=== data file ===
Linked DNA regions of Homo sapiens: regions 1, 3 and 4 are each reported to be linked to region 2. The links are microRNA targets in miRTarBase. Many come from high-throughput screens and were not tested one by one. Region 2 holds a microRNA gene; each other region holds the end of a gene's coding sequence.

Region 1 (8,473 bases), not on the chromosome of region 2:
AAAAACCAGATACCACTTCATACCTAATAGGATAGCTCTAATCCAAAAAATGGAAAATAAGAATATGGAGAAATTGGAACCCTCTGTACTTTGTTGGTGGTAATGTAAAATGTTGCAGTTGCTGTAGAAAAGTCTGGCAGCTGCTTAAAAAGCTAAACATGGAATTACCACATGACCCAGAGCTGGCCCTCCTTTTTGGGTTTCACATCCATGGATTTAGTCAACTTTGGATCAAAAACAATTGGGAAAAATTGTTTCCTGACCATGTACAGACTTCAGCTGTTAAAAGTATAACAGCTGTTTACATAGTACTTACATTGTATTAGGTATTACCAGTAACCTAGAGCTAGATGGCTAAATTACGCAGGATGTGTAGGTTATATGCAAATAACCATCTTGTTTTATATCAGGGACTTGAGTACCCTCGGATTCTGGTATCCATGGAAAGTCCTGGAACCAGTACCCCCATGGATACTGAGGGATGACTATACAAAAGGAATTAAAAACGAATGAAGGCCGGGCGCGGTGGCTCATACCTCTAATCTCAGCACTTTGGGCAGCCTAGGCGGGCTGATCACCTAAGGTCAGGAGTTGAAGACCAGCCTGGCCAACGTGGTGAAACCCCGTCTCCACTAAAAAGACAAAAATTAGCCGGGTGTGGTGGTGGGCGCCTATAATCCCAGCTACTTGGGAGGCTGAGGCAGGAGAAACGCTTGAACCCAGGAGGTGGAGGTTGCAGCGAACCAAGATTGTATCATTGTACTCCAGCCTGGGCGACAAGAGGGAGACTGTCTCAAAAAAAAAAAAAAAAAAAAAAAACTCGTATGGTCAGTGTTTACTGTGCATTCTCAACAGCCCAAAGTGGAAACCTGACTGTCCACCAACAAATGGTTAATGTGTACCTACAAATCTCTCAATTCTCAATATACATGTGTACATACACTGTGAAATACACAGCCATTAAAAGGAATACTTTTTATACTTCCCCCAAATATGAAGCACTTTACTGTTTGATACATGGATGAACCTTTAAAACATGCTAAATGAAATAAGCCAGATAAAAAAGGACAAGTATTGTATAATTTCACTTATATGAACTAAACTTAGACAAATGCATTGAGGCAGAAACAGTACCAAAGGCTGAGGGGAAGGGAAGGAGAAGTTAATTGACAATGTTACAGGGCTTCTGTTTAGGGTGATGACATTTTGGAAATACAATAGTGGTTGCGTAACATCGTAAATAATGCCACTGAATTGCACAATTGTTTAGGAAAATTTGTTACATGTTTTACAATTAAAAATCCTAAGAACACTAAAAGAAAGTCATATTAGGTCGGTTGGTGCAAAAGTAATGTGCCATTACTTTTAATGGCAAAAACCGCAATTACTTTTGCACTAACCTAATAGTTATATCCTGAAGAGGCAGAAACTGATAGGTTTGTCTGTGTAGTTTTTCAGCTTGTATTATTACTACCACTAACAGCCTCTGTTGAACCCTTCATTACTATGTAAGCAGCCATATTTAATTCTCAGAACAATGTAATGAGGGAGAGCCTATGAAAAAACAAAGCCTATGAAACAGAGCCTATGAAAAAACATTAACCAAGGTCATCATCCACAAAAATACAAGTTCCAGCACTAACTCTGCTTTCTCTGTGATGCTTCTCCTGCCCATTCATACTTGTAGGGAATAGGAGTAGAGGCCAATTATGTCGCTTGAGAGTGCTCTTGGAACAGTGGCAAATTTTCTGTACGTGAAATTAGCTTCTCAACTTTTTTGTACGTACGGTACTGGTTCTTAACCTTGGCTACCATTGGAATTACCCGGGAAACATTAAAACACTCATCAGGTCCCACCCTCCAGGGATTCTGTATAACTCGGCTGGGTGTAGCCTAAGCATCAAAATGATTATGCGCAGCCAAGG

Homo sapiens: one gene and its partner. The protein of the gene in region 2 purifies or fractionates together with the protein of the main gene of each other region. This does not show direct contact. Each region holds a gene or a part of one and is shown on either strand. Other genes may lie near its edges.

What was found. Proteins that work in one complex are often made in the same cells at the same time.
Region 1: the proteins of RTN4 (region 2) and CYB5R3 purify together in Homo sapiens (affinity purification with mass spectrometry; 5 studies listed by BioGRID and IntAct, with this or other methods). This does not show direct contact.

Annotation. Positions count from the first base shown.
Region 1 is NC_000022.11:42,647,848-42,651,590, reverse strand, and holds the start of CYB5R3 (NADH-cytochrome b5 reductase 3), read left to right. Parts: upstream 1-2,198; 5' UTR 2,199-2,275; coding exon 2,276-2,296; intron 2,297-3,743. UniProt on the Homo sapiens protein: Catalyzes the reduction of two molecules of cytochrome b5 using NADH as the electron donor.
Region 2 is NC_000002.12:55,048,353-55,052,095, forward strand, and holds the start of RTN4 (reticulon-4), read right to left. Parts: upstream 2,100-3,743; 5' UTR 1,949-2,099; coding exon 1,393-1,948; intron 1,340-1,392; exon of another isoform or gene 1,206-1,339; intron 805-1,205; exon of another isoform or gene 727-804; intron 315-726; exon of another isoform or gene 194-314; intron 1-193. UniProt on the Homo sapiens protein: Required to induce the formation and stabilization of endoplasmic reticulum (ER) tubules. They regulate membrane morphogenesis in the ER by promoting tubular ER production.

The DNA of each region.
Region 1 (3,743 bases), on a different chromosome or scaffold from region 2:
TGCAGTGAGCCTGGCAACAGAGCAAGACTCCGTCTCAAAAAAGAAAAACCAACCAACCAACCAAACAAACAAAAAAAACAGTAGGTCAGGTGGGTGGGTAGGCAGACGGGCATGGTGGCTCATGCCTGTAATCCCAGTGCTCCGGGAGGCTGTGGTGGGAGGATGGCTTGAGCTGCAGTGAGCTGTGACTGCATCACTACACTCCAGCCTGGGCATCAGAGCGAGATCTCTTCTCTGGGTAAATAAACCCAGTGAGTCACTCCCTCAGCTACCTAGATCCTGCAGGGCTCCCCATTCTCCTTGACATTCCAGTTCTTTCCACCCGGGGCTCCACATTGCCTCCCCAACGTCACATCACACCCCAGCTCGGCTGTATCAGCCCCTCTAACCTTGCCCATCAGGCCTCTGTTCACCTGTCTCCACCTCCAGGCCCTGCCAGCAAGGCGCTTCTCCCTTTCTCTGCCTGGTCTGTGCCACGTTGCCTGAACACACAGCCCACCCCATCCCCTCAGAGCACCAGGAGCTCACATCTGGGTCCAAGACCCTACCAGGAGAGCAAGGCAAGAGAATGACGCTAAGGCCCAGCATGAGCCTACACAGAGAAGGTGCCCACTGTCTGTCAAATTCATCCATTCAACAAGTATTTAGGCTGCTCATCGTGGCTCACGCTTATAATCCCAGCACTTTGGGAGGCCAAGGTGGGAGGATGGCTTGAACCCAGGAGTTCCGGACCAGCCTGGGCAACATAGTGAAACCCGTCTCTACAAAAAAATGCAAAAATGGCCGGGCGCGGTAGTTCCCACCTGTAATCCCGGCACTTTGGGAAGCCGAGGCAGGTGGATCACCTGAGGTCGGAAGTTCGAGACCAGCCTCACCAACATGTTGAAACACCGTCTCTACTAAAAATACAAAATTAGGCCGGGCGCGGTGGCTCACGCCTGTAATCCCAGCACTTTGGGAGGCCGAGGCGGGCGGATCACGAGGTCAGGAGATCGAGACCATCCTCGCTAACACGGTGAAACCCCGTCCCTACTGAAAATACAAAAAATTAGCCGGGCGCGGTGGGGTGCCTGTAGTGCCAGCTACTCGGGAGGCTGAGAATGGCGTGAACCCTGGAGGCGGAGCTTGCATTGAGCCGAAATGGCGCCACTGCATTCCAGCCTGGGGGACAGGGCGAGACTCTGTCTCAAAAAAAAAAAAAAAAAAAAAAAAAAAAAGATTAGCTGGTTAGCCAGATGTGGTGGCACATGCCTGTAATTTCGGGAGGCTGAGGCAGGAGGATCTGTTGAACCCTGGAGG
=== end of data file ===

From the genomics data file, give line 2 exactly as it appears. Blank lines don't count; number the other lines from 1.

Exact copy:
Region 1 (8,473 bases), not on the chromosome of region 2: